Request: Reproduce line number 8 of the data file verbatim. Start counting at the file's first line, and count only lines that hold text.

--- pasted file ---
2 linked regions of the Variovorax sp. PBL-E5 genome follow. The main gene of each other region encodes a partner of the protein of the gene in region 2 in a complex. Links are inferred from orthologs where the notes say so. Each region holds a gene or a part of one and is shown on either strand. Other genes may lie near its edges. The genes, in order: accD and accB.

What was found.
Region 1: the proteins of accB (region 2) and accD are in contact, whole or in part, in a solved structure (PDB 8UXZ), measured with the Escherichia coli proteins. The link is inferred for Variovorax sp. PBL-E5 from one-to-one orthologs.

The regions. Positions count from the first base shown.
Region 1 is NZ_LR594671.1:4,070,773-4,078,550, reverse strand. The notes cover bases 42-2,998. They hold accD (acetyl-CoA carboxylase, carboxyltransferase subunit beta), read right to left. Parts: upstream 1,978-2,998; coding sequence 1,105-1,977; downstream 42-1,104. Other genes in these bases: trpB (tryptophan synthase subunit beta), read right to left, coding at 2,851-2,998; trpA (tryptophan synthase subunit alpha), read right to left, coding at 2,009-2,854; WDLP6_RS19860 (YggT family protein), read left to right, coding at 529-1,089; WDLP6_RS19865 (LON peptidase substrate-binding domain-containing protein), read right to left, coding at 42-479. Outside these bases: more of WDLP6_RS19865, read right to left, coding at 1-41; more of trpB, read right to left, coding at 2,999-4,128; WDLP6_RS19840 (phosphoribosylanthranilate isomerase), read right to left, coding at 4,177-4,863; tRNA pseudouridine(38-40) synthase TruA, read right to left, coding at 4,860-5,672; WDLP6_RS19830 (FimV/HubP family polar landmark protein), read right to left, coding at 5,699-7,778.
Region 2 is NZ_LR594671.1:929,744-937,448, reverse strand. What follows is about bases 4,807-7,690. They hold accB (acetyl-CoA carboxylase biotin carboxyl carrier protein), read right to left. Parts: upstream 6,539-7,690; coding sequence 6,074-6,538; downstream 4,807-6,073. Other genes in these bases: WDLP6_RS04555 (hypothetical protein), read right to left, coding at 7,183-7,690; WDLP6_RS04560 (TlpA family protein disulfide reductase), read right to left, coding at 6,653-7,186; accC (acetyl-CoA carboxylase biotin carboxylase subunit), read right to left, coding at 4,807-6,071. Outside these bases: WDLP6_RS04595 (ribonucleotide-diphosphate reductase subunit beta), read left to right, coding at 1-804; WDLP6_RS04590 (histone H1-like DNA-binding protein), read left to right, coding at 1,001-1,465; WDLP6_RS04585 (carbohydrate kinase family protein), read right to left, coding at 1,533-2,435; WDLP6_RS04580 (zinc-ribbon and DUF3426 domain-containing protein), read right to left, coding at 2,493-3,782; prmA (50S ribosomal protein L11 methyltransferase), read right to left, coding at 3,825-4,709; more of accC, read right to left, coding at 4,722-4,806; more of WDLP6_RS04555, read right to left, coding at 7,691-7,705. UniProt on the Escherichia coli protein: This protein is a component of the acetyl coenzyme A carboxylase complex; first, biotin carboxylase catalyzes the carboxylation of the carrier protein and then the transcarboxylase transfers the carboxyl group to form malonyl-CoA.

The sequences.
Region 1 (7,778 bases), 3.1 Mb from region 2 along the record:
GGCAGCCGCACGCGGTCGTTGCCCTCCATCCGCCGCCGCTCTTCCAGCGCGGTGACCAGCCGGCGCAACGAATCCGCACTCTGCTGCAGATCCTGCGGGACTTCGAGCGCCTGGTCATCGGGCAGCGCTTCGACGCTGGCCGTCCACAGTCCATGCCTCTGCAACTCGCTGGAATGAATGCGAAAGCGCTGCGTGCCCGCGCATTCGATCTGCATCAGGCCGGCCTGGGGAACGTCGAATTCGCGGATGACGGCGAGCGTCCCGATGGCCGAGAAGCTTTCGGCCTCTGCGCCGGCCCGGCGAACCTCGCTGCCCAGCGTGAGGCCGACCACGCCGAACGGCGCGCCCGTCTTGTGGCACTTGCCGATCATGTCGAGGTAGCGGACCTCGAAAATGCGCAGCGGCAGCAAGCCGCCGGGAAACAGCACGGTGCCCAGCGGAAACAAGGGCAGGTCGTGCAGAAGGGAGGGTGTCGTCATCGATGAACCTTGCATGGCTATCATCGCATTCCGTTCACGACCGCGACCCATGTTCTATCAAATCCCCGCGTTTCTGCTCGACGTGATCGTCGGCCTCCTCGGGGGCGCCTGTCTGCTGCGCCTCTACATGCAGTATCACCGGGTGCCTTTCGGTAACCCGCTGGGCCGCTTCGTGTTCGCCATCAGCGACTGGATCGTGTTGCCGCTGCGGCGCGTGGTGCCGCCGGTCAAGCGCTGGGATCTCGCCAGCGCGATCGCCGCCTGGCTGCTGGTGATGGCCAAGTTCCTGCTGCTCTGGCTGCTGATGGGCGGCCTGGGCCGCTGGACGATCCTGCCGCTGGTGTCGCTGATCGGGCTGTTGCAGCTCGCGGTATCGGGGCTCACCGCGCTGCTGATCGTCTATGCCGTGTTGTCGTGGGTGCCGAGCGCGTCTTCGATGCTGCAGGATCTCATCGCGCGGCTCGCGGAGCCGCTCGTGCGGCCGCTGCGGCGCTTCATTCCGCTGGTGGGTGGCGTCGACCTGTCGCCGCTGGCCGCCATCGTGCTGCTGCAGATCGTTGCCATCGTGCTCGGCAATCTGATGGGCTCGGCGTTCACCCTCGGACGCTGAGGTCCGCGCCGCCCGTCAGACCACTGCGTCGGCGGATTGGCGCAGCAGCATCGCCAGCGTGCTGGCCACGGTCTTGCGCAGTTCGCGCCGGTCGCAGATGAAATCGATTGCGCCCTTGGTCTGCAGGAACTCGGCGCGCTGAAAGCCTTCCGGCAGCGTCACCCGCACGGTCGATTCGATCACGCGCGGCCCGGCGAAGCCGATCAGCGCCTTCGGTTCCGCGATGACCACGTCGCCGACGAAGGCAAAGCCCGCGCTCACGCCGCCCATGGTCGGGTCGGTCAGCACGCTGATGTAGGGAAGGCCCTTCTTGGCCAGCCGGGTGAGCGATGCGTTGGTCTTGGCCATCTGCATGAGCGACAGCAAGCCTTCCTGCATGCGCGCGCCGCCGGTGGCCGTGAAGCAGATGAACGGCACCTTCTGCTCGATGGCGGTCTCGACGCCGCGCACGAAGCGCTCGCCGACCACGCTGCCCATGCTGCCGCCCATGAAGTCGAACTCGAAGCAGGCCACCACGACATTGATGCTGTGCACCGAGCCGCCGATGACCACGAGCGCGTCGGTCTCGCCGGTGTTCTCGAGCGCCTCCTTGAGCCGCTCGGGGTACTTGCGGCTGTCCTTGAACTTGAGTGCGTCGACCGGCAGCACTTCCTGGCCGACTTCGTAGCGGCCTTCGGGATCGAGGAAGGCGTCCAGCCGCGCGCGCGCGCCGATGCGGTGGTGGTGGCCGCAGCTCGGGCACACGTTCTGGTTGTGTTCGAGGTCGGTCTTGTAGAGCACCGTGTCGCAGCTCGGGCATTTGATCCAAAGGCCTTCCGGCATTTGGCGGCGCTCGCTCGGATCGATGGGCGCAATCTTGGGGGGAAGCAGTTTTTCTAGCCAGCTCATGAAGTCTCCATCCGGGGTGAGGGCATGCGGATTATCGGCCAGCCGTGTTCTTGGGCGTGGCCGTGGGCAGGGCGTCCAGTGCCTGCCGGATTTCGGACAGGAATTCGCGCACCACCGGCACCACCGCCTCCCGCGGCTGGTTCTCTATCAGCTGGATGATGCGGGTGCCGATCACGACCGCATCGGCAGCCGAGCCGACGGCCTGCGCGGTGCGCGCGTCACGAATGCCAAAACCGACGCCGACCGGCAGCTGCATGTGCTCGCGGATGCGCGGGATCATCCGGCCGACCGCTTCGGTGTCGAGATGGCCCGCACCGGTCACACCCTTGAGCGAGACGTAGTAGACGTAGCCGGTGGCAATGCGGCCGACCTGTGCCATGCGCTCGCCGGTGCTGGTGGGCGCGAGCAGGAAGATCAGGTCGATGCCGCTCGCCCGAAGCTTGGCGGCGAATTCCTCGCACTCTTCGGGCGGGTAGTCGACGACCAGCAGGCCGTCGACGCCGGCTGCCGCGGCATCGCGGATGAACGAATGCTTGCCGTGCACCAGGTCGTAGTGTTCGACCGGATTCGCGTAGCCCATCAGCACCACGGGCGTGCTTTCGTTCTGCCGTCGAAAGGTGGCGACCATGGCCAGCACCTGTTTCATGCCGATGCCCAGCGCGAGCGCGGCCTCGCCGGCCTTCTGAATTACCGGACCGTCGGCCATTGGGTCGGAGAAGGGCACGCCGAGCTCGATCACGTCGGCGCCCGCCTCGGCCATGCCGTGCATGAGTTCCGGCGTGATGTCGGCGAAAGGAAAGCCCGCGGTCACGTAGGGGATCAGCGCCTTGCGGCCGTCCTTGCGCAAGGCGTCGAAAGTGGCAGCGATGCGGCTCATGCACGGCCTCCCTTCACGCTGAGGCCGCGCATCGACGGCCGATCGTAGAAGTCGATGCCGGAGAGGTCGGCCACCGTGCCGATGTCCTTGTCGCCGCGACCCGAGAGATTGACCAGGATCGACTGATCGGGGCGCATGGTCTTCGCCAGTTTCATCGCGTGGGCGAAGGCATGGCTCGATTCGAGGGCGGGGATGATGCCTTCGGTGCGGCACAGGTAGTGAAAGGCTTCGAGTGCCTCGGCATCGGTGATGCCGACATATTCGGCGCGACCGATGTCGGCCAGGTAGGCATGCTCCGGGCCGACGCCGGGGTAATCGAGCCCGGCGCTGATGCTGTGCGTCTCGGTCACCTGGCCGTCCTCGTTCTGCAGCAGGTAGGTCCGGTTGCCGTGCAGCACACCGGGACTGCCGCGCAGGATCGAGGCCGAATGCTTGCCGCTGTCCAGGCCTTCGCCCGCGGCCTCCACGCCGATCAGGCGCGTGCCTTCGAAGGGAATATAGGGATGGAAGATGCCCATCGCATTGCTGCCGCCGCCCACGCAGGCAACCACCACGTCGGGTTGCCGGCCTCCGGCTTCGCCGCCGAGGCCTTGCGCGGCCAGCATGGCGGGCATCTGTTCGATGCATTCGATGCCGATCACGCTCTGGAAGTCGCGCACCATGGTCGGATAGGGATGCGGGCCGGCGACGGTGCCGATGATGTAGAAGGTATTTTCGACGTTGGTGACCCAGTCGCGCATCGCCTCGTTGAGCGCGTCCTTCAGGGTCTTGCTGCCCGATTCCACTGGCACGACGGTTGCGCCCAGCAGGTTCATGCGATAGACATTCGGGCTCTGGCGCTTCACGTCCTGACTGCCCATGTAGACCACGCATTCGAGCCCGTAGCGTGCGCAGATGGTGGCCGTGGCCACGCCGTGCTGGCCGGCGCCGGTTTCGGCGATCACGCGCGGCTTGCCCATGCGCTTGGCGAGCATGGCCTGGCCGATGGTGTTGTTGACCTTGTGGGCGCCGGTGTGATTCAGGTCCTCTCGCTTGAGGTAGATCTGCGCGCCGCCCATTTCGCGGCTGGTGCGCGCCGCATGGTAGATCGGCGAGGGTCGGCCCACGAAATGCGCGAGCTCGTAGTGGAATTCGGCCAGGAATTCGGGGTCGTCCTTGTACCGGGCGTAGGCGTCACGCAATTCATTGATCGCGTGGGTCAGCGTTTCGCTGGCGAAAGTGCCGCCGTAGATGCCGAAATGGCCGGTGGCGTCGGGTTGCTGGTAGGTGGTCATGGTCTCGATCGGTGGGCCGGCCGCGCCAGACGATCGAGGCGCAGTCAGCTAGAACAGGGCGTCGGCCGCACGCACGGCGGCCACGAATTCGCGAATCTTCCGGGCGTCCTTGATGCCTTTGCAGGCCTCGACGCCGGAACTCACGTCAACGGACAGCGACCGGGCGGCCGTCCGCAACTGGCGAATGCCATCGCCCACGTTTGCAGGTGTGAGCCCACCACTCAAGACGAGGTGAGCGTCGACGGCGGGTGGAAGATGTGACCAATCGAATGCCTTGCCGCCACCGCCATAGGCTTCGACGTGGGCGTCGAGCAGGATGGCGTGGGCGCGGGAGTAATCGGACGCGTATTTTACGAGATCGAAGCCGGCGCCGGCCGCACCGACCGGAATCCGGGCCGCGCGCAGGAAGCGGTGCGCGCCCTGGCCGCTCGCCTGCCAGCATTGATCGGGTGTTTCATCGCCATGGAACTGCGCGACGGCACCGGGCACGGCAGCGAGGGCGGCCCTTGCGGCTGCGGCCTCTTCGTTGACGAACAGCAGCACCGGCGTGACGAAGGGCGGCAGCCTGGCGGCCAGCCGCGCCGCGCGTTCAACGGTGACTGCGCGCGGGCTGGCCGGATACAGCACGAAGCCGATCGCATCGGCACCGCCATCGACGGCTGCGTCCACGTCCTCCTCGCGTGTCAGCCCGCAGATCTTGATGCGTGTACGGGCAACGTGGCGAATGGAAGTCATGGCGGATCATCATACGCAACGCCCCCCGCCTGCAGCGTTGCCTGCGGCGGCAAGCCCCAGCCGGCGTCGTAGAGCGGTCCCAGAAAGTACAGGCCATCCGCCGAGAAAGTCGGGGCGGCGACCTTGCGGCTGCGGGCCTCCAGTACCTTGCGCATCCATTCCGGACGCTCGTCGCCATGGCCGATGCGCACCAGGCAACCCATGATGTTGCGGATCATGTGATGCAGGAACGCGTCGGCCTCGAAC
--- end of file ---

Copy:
Region 1 (7,778 bases), 3.1 Mb from region 2 along the record: